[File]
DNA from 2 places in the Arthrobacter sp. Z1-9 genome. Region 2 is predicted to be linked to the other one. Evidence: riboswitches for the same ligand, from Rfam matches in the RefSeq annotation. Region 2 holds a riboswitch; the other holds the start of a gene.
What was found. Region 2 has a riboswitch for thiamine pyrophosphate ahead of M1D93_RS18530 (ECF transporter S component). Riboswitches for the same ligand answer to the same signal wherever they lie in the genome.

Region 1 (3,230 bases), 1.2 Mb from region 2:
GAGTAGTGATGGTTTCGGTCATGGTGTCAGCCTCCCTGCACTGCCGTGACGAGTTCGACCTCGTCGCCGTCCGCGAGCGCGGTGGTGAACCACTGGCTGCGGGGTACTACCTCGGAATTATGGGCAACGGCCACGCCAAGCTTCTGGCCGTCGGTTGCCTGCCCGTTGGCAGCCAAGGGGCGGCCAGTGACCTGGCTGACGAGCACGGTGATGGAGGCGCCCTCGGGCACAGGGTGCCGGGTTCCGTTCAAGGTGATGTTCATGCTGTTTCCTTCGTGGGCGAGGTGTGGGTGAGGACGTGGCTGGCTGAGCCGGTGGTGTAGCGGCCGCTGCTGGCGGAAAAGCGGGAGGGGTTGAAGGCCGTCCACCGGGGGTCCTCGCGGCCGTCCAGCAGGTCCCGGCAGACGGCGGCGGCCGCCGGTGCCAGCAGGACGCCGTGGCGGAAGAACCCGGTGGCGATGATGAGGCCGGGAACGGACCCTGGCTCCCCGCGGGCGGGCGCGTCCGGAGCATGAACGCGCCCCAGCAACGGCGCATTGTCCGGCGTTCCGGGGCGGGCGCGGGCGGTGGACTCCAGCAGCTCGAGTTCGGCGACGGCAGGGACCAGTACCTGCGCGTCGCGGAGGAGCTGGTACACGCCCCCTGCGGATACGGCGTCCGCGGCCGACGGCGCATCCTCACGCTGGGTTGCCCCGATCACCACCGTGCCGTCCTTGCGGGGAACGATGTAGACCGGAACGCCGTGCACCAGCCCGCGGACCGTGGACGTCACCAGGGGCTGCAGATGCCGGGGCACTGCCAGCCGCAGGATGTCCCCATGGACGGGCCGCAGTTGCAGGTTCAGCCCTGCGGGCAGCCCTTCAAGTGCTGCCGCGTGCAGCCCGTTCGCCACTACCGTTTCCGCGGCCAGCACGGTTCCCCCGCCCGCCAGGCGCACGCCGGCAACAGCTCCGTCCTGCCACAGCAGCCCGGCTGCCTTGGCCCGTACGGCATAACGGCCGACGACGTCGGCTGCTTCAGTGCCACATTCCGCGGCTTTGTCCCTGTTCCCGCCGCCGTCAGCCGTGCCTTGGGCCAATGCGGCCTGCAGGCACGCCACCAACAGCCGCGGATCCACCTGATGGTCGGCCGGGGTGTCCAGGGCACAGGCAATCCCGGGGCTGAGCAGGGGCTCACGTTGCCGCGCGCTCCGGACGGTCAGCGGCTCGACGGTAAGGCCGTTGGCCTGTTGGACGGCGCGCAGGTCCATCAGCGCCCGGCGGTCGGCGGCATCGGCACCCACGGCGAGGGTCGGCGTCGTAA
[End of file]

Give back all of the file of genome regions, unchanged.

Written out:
DNA from 2 places in the Arthrobacter sp. Z1-9 genome. Region 2 is predicted to be linked to the other one. Evidence: riboswitches for the same ligand, from Rfam matches in the RefSeq annotation. Region 2 holds a riboswitch; the other holds the start of a gene.
What was found. Region 2 has a riboswitch for thiamine pyrophosphate ahead of M1D93_RS18530 (ECF transporter S component). Riboswitches for the same ligand answer to the same signal wherever they lie in the genome.

Region 1 (3,230 bases), 1.2 Mb from region 2:
GAGTAGTGATGGTTTCGGTCATGGTGTCAGCCTCCCTGCACTGCCGTGACGAGTTCGACCTCGTCGCCGTCCGCGAGCGCGGTGGTGAACCACTGGCTGCGGGGTACTACCTCGGAATTATGGGCAACGGCCACGCCAAGCTTCTGGCCGTCGGTTGCCTGCCCGTTGGCAGCCAAGGGGCGGCCAGTGACCTGGCTGACGAGCACGGTGATGGAGGCGCCCTCGGGCACAGGGTGCCGGGTTCCGTTCAAGGTGATGTTCATGCTGTTTCCTTCGTGGGCGAGGTGTGGGTGAGGACGTGGCTGGCTGAGCCGGTGGTGTAGCGGCCGCTGCTGGCGGAAAAGCGGGAGGGGTTGAAGGCCGTCCACCGGGGGTCCTCGCGGCCGTCCAGCAGGTCCCGGCAGACGGCGGCGGCCGCCGGTGCCAGCAGGACGCCGTGGCGGAAGAACCCGGTGGCGATGATGAGGCCGGGAACGGACCCTGGCTCCCCGCGGGCGGGCGCGTCCGGAGCATGAACGCGCCCCAGCAACGGCGCATTGTCCGGCGTTCCGGGGCGGGCGCGGGCGGTGGACTCCAGCAGCTCGAGTTCGGCGACGGCAGGGACCAGTACCTGCGCGTCGCGGAGGAGCTGGTACACGCCCCCTGCGGATACGGCGTCCGCGGCCGACGGCGCATCCTCACGCTGGGTTGCCCCGATCACCACCGTGCCGTCCTTGCGGGGAACGATGTAGACCGGAACGCCGTGCACCAGCCCGCGGACCGTGGACGTCACCAGGGGCTGCAGATGCCGGGGCACTGCCAGCCGCAGGATGTCCCCATGGACGGGCCGCAGTTGCAGGTTCAGCCCTGCGGGCAGCCCTTCAAGTGCTGCCGCGTGCAGCCCGTTCGCCACTACCGTTTCCGCGGCCAGCACGGTTCCCCCGCCCGCCAGGCGCACGCCGGCAACAGCTCCGTCCTGCCACAGCAGCCCGGCTGCCTTGGCCCGTACGGCATAACGGCCGACGACGTCGGCTGCTTCAGTGCCACATTCCGCGGCTTTGTCCCTGTTCCCGCCGCCGTCAGCCGTGCCTTGGGCCAATGCGGCCTGCAGGCACGCCACCAACAGCCGCGGATCCACCTGATGGTCGGCCGGGGTGTCCAGGGCACAGGCAATCCCGGGGCTGAGCAGGGGCTCACGTTGCCGCGCGCTCCGGACGGTCAGCGGCTCGACGGTAAGGCCGTTGGCCTGTTGGACGGCGCGCAGGTCCATCAGCGCCCGGCGGTCGGCGGCATCGGCACCCACGGCGAGGGTCGGCGTCGTAA